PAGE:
The second step is modeled after Abraham’s interaction with God concerning the destruction of Sodom and Gomorrah. When God tells Abraham that God is about to destroy the cities, Abraham addresses God: “Shall not the Judge of all the earth do justly?” That is, is God in this situation living up to the ethical standard that God demands? As a reading practice this model suggests that the reader judge the text by the standard of the text. “Is this text living up to the ethical standards demanded by these texts?” Is this mashal, this parable, representing a relationship between man and woman that is consonant with that found in rabbinic literature in general, or is this text an aberration?
The third step is modeled after Moses’ argument with God following the incident of the Golden Calf. When God seeks to destroy the people of Israel, Moses responds: Forgive your people or “if not, blot me, I pray Thee, out of Thy book which Thou hast written” (Exodus 32:32). This final step in the reading practice is most difficult. Here, the reader must decide whether or not this troubling text is Torah. Is this what one has in mind when reciting the blessing for studying Torah? Moreover–and here the context of the specific teaching situation is all-important–in what way does this text inform one’s practice? To put this another way, to what extent am I ready to let this narrative stand as part of the cultural framework that produced the laws of divorce?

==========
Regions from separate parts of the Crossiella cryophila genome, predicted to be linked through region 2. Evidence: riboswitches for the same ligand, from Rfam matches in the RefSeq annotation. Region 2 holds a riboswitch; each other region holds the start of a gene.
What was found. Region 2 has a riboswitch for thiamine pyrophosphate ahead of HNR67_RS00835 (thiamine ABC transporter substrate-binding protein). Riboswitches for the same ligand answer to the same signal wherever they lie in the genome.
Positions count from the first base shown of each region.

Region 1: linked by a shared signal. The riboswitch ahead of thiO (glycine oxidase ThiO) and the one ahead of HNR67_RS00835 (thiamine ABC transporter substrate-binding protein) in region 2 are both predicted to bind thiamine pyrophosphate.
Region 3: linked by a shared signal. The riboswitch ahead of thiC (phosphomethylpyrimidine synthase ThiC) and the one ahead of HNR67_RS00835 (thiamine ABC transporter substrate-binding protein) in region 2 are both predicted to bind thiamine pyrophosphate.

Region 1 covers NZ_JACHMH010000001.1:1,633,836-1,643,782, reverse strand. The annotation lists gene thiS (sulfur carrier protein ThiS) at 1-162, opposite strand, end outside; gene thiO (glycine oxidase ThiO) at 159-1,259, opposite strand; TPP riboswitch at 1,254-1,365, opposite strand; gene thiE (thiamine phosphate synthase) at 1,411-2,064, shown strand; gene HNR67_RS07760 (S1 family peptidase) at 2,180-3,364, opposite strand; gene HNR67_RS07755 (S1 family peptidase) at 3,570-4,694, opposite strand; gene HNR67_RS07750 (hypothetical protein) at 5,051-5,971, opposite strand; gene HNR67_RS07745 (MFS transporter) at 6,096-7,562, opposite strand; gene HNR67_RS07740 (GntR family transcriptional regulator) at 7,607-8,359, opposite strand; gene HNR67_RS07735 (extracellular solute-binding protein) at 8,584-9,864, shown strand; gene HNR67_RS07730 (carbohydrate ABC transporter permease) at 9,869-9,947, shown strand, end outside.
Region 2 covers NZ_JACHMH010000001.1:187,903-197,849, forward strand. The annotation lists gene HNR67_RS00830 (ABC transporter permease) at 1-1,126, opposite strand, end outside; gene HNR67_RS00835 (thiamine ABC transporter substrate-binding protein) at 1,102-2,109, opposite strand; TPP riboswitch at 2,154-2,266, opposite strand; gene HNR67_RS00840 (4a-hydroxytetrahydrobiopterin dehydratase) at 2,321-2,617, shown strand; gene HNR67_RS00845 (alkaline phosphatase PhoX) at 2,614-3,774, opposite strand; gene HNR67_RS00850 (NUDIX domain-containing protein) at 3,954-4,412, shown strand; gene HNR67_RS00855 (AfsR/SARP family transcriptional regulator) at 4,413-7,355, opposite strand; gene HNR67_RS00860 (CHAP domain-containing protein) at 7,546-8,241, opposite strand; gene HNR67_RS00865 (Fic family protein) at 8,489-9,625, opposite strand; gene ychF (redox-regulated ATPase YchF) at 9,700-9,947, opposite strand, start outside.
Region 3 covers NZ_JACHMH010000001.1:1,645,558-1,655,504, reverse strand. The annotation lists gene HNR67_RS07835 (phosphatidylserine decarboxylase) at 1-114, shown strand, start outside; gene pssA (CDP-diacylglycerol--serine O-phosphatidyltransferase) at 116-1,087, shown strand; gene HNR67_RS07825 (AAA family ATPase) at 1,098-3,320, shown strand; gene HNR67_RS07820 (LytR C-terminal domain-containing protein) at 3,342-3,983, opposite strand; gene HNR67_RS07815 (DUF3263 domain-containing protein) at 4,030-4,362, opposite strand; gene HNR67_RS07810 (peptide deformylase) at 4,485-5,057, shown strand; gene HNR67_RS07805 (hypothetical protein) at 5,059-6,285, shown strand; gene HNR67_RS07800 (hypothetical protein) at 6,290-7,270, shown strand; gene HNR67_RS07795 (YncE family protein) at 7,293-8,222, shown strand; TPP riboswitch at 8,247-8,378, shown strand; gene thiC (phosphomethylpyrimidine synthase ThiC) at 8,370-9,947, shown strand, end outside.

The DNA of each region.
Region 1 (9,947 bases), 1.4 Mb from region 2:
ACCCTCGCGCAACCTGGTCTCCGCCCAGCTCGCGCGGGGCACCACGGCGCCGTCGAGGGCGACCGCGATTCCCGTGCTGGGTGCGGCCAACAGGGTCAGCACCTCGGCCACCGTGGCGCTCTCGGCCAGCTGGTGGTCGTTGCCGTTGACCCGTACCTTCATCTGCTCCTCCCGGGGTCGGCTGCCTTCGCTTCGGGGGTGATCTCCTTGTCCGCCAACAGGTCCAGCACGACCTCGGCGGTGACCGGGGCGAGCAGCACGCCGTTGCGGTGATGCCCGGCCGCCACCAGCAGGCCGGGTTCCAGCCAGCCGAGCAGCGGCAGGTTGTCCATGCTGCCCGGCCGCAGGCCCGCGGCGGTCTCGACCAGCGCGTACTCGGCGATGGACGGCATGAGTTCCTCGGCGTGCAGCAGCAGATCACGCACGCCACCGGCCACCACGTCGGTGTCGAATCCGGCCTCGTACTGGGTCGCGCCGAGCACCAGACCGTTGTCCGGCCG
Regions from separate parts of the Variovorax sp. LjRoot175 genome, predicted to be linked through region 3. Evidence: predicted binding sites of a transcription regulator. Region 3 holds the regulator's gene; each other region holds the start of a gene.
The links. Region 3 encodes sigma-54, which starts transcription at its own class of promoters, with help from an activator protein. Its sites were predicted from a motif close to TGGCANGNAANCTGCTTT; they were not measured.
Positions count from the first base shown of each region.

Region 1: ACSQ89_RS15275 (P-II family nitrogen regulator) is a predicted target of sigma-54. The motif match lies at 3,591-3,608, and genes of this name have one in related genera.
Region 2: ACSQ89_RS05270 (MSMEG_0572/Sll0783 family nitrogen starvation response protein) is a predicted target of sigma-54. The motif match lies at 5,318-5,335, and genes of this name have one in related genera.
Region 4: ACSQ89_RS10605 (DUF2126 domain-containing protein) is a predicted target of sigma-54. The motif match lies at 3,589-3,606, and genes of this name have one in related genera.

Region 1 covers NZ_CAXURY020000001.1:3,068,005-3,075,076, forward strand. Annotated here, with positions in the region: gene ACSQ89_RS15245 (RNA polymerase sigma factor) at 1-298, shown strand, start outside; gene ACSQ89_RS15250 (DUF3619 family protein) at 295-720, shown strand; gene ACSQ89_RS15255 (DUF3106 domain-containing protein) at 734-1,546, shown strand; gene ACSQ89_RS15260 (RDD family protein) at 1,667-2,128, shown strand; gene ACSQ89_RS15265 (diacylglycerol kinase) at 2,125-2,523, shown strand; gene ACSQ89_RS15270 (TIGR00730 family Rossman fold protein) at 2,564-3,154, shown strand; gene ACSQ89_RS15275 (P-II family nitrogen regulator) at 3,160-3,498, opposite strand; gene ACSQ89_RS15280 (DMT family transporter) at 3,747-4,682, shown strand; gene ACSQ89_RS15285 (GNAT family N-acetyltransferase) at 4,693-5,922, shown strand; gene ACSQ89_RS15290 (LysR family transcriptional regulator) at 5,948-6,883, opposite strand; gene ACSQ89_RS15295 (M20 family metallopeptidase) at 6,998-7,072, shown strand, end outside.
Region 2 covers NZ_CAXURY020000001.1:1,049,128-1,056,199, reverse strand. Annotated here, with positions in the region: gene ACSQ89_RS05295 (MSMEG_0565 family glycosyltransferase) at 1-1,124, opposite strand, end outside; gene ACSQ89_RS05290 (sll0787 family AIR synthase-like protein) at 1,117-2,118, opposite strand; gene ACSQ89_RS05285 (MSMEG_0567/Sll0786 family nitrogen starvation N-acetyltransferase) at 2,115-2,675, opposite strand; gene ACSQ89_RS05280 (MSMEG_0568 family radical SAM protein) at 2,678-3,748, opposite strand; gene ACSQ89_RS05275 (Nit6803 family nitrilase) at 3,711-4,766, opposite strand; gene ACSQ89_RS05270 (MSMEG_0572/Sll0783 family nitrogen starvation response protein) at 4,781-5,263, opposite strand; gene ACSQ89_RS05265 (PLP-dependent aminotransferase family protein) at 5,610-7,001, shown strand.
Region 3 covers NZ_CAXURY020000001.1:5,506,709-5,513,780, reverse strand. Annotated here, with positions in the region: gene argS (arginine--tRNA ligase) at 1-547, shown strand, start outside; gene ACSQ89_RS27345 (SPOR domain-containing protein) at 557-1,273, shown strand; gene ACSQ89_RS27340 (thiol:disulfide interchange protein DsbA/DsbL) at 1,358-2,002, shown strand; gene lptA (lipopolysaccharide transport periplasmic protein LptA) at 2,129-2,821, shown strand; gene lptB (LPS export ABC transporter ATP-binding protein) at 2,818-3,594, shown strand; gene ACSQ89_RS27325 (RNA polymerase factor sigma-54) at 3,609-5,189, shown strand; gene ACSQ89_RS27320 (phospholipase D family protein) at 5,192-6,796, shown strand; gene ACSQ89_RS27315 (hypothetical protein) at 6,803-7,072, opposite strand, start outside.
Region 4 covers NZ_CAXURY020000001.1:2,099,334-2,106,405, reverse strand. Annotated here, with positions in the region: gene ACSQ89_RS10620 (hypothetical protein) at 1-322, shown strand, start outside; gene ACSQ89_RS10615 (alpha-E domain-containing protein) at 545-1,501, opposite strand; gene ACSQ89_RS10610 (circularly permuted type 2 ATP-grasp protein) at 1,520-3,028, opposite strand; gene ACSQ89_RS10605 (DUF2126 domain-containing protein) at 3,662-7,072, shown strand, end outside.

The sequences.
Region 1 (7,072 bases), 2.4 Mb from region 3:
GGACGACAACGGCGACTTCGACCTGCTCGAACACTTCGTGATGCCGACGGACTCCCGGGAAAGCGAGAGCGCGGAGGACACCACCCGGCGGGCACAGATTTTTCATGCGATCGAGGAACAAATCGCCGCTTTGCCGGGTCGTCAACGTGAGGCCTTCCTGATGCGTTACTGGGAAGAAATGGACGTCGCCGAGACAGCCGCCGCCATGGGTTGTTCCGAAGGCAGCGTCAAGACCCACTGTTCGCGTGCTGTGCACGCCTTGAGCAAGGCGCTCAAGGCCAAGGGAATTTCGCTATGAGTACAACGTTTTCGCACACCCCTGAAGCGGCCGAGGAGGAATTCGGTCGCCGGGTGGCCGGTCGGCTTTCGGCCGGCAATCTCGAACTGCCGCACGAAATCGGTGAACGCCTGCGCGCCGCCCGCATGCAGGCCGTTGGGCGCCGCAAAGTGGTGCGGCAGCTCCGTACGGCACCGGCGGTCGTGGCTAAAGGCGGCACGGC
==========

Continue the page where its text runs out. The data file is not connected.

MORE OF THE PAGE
The final step in this engaged reading practice is to take responsibility for the narratives that enmesh (intentionally or unintentionally), or ground (intentionally) legal choices. As Robert Cover argues, laws are the concrete ways that values are articulated, and these values are initially (and of necessity) voiced through narratives, so changing the narratives will also change the laws. Within the context of a Rabbinical School, where reading texts is an act of talmud Torah, and halakhah defines the parameters of daily life and interaction with the sacred, there is no more significant point in study than this final moment of deciding where the boundaries of Torah reside.
Returning to the earlier example, I could neither reconcile what I read with my understanding of a relationship between a man and a woman nor reconcile it with the obligations of husband to wife and vice versa that are enumerated elsewhere in rabbinic literature. Neither could I put aside the mashal by saying “it is only a parable,” or “it is from a different historical moment,” or “this narrative was generated for a specific reason, and out of a specific set of hermeneutic and theological constraints.” After struggling through this process I had to say that this was not Torah. The mashal was not merely reflecting the pain felt by Sages in the exile–a pain they feared would continue unabated. The construction of the relationship between men and women that was essential to this parable completely erased any notion of tzelem Elohim (divine image) that all men and women are imbued with. In the end, I was forced to say that when I say birkat haTorah (the blessings of studying Torah) each morning bounding my study of texts as sacred work, this text falls outside those bounds.
Pronunced: TORE-uh, Origin: Hebrew, the Five Books of Moses.